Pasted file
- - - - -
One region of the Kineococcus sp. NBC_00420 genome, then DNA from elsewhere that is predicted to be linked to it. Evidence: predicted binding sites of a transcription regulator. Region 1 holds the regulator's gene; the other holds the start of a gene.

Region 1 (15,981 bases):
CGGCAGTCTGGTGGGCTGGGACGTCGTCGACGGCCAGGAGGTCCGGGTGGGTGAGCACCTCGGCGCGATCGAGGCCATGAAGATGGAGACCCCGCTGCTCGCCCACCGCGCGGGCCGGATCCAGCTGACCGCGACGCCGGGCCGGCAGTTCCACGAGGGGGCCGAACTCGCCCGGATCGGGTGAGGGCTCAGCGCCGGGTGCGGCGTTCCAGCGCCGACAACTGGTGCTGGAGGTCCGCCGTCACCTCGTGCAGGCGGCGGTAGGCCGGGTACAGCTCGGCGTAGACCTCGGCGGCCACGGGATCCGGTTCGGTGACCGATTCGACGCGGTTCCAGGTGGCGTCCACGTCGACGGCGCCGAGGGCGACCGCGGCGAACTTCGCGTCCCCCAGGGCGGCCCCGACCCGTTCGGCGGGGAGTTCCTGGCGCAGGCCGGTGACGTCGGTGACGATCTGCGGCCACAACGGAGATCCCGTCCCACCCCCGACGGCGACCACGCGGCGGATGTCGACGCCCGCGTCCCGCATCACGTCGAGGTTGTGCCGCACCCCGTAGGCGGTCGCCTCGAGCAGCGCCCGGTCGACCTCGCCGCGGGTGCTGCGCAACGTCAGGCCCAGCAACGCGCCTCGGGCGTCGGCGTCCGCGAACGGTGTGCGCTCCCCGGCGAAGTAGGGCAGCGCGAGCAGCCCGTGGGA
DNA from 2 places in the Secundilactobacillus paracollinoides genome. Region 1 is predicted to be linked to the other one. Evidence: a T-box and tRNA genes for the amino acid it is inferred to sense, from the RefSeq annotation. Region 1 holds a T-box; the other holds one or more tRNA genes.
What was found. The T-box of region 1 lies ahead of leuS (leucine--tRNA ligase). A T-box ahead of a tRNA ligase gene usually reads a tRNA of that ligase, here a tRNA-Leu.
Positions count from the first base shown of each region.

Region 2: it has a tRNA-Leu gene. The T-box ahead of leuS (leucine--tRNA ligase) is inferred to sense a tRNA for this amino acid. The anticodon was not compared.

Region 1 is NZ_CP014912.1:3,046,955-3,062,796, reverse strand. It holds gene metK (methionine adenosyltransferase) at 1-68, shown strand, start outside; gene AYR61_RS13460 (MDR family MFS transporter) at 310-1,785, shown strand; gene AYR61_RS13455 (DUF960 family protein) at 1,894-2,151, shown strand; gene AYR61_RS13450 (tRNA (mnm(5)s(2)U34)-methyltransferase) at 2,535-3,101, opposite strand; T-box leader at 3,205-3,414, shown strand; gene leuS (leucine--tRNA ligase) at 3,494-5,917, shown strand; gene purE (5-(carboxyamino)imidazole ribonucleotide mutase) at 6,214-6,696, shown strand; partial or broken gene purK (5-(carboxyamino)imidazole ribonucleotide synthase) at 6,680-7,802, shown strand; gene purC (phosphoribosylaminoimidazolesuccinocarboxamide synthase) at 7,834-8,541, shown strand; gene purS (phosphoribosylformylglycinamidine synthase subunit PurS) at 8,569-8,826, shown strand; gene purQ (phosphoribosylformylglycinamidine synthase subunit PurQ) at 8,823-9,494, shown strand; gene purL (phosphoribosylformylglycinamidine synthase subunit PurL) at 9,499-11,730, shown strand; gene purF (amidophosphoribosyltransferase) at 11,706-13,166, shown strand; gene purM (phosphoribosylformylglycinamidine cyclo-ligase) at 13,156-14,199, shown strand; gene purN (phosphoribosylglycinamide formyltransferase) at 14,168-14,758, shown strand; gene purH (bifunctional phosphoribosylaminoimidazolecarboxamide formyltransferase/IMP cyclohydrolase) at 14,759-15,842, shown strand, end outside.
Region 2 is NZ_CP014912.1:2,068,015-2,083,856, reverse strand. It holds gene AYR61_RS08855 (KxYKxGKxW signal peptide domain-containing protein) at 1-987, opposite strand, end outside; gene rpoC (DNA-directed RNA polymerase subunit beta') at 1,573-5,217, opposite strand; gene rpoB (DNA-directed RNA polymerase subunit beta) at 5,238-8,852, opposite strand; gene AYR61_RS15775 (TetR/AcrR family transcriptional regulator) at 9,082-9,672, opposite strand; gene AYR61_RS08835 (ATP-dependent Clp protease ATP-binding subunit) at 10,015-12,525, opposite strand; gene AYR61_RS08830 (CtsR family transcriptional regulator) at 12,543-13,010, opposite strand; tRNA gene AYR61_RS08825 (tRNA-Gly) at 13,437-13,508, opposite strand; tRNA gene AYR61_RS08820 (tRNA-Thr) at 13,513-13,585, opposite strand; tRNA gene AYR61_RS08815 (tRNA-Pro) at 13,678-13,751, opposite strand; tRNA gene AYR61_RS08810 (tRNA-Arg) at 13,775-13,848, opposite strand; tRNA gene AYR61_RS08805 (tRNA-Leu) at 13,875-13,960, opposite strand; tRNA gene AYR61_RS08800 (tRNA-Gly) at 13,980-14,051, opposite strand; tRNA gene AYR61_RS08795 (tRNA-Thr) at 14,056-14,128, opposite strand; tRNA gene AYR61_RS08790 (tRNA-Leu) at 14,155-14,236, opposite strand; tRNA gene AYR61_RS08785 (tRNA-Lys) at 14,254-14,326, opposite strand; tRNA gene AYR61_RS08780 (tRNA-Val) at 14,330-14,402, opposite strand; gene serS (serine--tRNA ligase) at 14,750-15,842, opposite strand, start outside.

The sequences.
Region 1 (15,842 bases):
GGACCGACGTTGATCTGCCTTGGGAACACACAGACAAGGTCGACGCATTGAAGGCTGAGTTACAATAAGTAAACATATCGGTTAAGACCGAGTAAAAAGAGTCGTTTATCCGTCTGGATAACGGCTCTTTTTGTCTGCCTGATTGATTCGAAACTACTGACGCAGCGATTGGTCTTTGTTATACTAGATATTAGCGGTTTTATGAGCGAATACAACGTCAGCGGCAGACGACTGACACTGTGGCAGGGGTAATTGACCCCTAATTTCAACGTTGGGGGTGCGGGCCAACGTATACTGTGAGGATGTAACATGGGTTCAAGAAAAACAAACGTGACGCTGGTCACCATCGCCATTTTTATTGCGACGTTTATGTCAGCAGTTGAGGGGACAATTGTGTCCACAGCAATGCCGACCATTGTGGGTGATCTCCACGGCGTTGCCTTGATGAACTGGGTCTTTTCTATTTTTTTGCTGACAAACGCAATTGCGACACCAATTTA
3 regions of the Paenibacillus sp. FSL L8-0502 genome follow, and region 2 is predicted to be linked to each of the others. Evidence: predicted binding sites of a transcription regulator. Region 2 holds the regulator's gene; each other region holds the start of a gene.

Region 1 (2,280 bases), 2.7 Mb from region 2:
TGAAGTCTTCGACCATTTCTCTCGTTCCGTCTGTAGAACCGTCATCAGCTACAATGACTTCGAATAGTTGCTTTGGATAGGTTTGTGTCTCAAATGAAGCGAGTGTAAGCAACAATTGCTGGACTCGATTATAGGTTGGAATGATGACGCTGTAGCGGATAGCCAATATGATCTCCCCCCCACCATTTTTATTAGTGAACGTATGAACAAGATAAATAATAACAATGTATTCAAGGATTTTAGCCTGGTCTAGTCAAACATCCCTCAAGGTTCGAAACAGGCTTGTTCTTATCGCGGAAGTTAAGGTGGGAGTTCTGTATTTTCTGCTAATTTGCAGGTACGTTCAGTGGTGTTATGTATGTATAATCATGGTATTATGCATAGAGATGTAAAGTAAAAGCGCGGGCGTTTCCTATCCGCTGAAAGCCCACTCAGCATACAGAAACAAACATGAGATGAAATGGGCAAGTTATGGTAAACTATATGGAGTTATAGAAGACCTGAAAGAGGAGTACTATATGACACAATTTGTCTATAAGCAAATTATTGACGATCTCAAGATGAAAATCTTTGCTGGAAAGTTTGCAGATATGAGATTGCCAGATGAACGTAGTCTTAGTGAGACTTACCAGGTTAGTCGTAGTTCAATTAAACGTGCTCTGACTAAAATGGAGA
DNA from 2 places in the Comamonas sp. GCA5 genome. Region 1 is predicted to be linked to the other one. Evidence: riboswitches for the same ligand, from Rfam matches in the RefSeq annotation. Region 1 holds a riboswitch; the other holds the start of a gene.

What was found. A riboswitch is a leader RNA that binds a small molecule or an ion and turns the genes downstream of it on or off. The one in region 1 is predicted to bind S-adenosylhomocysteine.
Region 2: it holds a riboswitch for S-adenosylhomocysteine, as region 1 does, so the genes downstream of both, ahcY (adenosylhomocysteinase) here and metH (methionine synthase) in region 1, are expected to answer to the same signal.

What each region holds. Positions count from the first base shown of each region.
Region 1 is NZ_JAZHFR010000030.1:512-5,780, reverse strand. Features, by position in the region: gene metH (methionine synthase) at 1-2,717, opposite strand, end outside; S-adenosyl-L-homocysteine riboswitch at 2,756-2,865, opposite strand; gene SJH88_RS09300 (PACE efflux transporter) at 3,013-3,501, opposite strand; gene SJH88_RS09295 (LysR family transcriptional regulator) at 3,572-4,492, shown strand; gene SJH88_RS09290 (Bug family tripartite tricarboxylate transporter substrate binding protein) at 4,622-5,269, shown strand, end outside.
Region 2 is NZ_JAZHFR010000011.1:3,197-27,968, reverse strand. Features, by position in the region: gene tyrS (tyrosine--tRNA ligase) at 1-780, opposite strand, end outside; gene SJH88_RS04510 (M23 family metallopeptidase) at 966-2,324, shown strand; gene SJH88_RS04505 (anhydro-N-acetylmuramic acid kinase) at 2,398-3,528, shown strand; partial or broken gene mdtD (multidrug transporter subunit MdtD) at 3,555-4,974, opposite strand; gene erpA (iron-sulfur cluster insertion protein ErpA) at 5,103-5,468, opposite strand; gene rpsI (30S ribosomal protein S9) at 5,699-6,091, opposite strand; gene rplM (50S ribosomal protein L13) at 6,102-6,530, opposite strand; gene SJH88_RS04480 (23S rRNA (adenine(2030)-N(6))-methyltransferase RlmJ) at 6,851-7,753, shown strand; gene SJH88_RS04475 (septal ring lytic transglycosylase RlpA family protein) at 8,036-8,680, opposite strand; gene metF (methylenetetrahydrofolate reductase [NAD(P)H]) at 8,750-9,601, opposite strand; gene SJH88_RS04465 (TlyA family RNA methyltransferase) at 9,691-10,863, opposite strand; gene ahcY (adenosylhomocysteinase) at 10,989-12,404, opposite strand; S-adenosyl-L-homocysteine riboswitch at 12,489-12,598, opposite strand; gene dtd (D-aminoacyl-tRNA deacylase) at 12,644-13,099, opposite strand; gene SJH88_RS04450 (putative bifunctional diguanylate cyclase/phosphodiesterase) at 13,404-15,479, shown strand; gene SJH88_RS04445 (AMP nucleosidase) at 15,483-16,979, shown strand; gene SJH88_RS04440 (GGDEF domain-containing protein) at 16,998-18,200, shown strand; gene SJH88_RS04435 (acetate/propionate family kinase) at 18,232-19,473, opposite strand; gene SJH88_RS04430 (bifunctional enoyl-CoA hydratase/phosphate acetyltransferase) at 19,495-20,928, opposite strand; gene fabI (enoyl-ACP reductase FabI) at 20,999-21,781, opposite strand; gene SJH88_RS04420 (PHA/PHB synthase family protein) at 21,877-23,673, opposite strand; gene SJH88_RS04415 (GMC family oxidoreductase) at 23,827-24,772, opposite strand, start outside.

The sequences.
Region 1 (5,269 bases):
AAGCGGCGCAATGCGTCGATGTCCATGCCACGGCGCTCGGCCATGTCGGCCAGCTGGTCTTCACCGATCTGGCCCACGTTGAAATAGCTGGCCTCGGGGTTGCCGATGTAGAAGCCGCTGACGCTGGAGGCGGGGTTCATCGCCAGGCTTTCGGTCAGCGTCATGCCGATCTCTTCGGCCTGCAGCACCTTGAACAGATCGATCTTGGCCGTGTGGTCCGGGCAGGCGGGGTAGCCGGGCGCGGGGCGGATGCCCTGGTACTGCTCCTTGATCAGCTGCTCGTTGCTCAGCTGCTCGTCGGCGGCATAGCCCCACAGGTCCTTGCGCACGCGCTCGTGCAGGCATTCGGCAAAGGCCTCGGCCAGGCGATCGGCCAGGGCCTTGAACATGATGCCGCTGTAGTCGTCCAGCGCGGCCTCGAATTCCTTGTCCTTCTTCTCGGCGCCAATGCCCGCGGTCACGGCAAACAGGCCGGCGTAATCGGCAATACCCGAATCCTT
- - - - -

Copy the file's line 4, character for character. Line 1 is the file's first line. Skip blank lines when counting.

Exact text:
DNA from 2 places in the Secundilactobacillus paracollinoides genome. Region 1 is predicted to be linked to the other one. Evidence: a T-box and tRNA genes for the amino acid it is inferred to sense, from the RefSeq annotation. Region 1 holds a T-box; the other holds one or more tRNA genes.